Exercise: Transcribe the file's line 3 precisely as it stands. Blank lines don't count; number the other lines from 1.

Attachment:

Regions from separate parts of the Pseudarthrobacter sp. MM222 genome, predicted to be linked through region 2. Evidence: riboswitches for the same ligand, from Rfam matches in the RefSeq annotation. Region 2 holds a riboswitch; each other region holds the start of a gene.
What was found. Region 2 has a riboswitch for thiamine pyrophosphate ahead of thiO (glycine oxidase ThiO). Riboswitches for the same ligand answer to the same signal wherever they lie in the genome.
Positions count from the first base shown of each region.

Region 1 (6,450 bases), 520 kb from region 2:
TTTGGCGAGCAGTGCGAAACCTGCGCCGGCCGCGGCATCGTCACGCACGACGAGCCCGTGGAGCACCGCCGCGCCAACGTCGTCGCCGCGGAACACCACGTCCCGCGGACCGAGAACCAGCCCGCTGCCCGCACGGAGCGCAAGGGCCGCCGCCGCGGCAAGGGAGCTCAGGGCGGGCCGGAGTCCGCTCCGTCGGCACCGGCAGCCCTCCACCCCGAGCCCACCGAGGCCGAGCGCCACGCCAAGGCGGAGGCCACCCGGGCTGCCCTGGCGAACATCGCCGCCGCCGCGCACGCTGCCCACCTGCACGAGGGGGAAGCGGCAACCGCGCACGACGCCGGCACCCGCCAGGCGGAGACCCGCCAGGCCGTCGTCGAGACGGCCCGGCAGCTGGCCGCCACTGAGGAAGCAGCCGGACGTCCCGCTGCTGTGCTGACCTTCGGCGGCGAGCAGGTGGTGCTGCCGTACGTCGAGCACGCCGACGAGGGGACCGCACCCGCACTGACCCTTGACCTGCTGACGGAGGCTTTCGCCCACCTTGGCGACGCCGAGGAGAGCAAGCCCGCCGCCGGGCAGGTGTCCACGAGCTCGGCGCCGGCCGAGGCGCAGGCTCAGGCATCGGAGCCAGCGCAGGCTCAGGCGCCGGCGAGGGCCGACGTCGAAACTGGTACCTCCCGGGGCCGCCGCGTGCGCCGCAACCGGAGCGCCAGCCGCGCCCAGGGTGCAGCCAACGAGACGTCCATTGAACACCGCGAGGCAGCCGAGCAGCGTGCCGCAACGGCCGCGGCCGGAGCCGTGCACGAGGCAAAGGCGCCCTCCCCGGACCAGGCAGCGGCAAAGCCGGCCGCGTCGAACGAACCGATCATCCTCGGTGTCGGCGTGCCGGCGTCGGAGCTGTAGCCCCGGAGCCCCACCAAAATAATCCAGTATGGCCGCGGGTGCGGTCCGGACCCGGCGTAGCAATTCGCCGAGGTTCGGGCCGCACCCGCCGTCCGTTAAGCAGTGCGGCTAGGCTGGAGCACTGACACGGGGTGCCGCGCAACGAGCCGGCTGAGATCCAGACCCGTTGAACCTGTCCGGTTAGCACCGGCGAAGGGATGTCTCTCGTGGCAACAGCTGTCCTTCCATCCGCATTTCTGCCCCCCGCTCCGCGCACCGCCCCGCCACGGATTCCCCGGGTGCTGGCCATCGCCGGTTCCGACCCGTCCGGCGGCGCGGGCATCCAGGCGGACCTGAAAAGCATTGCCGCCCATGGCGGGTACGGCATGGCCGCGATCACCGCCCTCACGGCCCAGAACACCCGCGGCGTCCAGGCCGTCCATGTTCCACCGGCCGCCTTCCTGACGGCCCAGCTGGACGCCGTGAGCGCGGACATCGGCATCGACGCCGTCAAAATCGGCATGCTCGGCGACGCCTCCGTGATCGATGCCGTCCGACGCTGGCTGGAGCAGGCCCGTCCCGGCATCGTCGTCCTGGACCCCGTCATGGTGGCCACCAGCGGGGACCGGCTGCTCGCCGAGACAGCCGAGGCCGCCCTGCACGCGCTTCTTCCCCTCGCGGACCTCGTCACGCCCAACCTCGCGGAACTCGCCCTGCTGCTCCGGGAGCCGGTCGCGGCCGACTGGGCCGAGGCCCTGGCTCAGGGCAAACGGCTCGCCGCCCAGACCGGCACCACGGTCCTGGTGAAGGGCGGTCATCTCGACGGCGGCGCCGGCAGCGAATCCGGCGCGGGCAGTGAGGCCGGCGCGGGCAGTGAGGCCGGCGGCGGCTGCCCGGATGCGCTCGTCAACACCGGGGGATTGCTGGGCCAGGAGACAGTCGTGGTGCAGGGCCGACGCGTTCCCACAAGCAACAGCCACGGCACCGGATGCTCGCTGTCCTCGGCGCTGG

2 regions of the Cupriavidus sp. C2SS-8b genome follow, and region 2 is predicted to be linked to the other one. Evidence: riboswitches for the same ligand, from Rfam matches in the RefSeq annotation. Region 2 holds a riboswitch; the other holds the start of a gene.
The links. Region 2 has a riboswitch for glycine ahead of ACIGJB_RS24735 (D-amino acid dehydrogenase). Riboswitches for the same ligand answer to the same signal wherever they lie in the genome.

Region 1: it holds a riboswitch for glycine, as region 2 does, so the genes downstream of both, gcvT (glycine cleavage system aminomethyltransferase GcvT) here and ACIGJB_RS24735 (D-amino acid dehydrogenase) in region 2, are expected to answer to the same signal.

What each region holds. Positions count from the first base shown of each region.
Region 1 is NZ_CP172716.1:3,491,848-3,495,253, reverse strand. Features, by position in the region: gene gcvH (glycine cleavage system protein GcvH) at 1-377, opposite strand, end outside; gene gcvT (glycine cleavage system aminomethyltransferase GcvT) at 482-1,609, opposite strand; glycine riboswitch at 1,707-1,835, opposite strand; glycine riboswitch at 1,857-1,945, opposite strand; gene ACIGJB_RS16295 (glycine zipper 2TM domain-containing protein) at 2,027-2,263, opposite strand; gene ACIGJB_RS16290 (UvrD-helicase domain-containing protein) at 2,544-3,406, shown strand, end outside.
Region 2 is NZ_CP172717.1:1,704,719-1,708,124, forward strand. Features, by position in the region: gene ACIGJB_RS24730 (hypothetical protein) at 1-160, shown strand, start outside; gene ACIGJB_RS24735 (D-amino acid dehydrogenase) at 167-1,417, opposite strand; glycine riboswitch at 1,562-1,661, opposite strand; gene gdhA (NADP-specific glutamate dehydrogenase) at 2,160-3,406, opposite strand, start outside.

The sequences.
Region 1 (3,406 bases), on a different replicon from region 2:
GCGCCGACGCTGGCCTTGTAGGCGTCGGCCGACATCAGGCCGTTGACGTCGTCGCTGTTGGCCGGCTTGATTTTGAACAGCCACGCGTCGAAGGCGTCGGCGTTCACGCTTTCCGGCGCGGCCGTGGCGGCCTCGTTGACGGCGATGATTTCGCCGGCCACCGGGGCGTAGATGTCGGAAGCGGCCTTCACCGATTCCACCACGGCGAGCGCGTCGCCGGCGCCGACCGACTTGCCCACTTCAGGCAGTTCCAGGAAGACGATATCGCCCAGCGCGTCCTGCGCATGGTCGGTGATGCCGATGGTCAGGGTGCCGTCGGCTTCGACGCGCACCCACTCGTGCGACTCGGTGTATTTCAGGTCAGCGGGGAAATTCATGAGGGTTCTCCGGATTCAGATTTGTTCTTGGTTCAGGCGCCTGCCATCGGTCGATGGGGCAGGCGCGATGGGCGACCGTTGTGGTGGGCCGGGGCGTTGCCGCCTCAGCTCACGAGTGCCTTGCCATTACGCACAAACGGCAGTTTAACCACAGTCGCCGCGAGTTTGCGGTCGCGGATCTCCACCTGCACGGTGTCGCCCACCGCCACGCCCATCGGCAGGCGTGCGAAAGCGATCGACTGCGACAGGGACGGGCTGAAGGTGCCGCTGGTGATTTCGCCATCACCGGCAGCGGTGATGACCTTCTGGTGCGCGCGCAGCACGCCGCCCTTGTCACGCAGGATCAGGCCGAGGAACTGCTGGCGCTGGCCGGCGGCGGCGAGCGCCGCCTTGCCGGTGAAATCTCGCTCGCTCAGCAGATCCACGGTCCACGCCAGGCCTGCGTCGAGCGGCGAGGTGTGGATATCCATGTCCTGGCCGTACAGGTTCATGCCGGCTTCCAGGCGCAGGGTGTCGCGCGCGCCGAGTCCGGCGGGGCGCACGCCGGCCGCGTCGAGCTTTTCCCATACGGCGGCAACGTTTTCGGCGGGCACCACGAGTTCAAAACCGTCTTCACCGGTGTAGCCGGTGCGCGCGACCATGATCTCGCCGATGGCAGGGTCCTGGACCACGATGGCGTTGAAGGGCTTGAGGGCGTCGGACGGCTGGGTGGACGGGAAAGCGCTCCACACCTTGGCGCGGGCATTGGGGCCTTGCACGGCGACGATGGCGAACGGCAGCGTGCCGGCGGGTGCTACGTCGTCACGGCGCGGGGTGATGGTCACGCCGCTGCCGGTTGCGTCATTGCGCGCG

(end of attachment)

Positions count from the first base shown of each region.